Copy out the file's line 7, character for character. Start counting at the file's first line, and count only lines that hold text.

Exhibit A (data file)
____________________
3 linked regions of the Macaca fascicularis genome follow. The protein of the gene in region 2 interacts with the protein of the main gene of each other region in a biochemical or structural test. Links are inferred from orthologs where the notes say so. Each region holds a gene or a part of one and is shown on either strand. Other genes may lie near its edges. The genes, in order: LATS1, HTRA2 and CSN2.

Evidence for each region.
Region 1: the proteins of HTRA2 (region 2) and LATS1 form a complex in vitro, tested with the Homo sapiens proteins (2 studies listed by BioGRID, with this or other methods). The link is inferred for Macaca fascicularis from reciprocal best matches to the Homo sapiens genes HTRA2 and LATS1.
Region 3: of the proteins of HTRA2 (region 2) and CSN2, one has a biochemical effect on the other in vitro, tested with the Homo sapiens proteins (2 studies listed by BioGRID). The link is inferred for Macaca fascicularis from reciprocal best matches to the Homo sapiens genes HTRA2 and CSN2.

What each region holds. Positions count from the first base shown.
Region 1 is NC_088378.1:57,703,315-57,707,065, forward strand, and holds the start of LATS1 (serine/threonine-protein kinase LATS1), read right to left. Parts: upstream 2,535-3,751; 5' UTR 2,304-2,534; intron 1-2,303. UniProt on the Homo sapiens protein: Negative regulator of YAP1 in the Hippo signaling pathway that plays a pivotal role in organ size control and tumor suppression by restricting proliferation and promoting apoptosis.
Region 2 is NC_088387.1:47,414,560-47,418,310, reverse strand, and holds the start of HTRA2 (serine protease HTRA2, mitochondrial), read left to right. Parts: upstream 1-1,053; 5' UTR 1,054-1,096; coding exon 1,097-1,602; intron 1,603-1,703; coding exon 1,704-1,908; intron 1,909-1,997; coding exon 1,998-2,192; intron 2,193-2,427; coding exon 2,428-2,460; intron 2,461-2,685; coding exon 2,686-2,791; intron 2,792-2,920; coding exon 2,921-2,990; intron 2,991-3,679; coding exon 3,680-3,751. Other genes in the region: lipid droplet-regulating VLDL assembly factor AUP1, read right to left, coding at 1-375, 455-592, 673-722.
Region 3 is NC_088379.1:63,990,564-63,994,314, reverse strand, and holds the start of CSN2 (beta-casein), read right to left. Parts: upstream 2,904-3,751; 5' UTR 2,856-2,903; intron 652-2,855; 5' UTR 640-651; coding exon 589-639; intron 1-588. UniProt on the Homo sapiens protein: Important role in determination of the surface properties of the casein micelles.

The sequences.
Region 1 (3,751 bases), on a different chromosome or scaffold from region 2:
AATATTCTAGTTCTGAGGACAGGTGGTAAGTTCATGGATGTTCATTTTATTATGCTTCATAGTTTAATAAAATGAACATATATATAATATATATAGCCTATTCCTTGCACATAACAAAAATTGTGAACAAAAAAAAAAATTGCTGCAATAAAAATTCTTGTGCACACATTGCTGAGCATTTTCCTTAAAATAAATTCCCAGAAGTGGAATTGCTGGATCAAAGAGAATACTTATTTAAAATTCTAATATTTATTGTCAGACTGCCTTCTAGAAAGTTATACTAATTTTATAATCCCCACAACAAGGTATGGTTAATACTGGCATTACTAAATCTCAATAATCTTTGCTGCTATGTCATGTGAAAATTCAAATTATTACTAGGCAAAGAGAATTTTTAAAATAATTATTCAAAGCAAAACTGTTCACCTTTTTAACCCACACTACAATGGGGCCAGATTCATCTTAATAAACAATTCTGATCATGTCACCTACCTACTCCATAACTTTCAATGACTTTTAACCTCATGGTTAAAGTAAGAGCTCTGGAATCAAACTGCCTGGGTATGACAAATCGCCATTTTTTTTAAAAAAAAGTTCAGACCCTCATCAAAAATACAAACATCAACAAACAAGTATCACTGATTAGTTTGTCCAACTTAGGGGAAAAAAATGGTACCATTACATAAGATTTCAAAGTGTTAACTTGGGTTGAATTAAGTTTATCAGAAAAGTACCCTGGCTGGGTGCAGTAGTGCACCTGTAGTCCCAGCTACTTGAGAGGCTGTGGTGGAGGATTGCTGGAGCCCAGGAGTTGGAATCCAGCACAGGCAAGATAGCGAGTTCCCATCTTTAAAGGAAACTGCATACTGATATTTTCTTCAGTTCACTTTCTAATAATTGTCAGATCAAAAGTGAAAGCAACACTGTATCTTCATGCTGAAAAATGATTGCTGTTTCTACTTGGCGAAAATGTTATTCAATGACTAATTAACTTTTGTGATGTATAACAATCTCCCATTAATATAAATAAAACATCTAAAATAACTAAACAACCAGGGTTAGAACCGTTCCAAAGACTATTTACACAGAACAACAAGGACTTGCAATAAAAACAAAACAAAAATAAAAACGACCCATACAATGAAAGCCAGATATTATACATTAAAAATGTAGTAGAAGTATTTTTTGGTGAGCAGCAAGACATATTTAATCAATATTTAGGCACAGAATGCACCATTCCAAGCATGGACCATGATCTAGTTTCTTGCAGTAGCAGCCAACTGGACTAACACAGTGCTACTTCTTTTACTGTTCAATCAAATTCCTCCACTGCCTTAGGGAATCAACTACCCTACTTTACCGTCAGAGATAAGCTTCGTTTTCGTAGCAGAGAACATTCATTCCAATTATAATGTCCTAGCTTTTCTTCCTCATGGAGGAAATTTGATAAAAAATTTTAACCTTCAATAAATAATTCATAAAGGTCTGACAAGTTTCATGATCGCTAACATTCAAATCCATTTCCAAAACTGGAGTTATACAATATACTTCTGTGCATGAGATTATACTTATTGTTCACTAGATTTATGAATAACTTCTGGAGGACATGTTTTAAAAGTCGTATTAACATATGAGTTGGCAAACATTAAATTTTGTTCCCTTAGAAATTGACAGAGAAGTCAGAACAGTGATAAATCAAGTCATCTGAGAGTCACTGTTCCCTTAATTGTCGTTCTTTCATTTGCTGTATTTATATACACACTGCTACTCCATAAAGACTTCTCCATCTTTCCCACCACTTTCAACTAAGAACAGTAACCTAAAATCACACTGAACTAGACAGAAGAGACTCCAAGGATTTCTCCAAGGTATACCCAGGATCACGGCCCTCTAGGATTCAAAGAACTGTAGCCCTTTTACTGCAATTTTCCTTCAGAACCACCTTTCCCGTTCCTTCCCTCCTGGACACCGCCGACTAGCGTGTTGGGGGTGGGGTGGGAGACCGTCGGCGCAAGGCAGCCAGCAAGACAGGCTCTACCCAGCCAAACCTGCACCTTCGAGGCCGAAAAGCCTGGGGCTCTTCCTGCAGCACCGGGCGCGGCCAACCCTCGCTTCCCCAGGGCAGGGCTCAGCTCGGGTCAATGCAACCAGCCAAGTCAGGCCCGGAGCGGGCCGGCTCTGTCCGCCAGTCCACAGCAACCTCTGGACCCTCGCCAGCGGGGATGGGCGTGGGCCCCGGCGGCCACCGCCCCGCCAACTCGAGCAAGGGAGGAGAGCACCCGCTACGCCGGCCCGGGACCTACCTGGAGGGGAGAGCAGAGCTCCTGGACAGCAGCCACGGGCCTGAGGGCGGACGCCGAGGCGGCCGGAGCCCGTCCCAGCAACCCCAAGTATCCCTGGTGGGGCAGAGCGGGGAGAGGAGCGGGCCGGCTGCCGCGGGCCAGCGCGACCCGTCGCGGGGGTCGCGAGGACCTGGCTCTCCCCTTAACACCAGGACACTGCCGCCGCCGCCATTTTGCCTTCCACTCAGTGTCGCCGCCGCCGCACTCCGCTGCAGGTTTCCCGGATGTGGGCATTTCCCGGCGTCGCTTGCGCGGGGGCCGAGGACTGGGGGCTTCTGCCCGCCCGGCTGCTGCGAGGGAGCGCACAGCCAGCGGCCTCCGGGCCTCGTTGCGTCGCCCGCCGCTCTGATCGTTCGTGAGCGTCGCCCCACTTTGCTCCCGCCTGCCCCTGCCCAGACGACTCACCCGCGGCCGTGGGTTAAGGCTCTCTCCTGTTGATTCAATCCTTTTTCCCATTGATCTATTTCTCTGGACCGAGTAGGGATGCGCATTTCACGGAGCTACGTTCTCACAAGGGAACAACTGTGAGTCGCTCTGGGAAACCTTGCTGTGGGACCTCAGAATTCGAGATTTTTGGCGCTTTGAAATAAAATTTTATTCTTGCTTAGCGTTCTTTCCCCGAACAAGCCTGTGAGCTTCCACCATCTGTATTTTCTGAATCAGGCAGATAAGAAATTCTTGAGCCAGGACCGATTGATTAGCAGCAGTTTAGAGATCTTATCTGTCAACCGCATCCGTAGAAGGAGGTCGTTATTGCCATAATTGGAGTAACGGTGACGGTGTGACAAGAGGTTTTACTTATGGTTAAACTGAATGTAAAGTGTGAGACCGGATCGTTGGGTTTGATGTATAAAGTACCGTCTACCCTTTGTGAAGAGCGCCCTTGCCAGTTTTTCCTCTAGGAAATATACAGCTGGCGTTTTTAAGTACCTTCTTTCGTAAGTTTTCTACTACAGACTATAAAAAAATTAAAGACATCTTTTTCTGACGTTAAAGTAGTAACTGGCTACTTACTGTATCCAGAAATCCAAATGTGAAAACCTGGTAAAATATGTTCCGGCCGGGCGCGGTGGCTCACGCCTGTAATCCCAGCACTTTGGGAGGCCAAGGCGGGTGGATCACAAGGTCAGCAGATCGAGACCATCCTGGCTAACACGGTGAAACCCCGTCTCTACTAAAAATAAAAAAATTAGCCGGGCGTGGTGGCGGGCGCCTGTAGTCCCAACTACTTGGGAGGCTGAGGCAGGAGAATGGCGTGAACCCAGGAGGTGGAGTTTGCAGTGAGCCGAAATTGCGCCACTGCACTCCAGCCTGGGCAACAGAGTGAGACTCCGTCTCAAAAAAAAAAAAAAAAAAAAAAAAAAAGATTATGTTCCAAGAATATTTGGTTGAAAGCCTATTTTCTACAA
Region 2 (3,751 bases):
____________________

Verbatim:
Region 2 is NC_088387.1:47,414,560-47,418,310, reverse strand, and holds the start of HTRA2 (serine protease HTRA2, mitochondrial), read left to right. Parts: upstream 1-1,053; 5' UTR 1,054-1,096; coding exon 1,097-1,602; intron 1,603-1,703; coding exon 1,704-1,908; intron 1,909-1,997; coding exon 1,998-2,192; intron 2,193-2,427; coding exon 2,428-2,460; intron 2,461-2,685; coding exon 2,686-2,791; intron 2,792-2,920; coding exon 2,921-2,990; intron 2,991-3,679; coding exon 3,680-3,751. Other genes in the region: lipid droplet-regulating VLDL assembly factor AUP1, read right to left, coding at 1-375, 455-592, 673-722.